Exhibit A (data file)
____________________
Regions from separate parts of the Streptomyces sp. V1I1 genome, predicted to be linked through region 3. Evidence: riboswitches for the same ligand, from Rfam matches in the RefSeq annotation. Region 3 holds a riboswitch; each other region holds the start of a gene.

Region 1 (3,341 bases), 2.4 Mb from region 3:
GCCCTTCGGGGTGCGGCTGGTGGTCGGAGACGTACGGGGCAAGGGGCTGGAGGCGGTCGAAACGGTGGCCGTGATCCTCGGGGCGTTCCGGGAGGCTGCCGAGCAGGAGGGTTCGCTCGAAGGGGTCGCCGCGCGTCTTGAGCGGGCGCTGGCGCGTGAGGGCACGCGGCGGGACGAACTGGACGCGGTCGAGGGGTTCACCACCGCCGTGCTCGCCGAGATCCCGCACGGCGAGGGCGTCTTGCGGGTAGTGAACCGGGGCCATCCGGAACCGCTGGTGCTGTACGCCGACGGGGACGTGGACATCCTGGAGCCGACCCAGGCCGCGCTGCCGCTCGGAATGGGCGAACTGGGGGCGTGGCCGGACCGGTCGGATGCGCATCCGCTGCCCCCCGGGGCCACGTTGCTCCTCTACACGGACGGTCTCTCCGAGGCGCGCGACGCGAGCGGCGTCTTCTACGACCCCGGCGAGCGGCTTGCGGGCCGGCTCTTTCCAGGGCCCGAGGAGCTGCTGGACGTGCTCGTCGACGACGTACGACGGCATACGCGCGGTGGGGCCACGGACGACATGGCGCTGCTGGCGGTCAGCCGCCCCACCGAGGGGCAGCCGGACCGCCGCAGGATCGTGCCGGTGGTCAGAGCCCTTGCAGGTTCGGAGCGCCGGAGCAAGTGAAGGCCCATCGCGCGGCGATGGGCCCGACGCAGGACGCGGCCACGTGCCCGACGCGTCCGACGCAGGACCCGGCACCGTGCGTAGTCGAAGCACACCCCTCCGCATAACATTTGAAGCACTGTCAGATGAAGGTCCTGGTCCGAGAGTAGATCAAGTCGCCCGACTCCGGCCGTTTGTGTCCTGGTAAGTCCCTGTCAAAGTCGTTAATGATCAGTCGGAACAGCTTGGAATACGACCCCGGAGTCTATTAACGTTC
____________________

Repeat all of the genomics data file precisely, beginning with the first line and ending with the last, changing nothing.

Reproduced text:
Regions from separate parts of the Streptomyces sp. V1I1 genome, predicted to be linked through region 3. Evidence: riboswitches for the same ligand, from Rfam matches in the RefSeq annotation. Region 3 holds a riboswitch; each other region holds the start of a gene.

Region 1 (3,341 bases), 2.4 Mb from region 3:
GCCCTTCGGGGTGCGGCTGGTGGTCGGAGACGTACGGGGCAAGGGGCTGGAGGCGGTCGAAACGGTGGCCGTGATCCTCGGGGCGTTCCGGGAGGCTGCCGAGCAGGAGGGTTCGCTCGAAGGGGTCGCCGCGCGTCTTGAGCGGGCGCTGGCGCGTGAGGGCACGCGGCGGGACGAACTGGACGCGGTCGAGGGGTTCACCACCGCCGTGCTCGCCGAGATCCCGCACGGCGAGGGCGTCTTGCGGGTAGTGAACCGGGGCCATCCGGAACCGCTGGTGCTGTACGCCGACGGGGACGTGGACATCCTGGAGCCGACCCAGGCCGCGCTGCCGCTCGGAATGGGCGAACTGGGGGCGTGGCCGGACCGGTCGGATGCGCATCCGCTGCCCCCCGGGGCCACGTTGCTCCTCTACACGGACGGTCTCTCCGAGGCGCGCGACGCGAGCGGCGTCTTCTACGACCCCGGCGAGCGGCTTGCGGGCCGGCTCTTTCCAGGGCCCGAGGAGCTGCTGGACGTGCTCGTCGACGACGTACGACGGCATACGCGCGGTGGGGCCACGGACGACATGGCGCTGCTGGCGGTCAGCCGCCCCACCGAGGGGCAGCCGGACCGCCGCAGGATCGTGCCGGTGGTCAGAGCCCTTGCAGGTTCGGAGCGCCGGAGCAAGTGAAGGCCCATCGCGCGGCGATGGGCCCGACGCAGGACGCGGCCACGTGCCCGACGCGTCCGACGCAGGACCCGGCACCGTGCGTAGTCGAAGCACACCCCTCCGCATAACATTTGAAGCACTGTCAGATGAAGGTCCTGGTCCGAGAGTAGATCAAGTCGCCCGACTCCGGCCGTTTGTGTCCTGGTAAGTCCCTGTCAAAGTCGTTAATGATCAGTCGGAACAGCTTGGAATACGACCCCGGAGTCTATTAACGTTC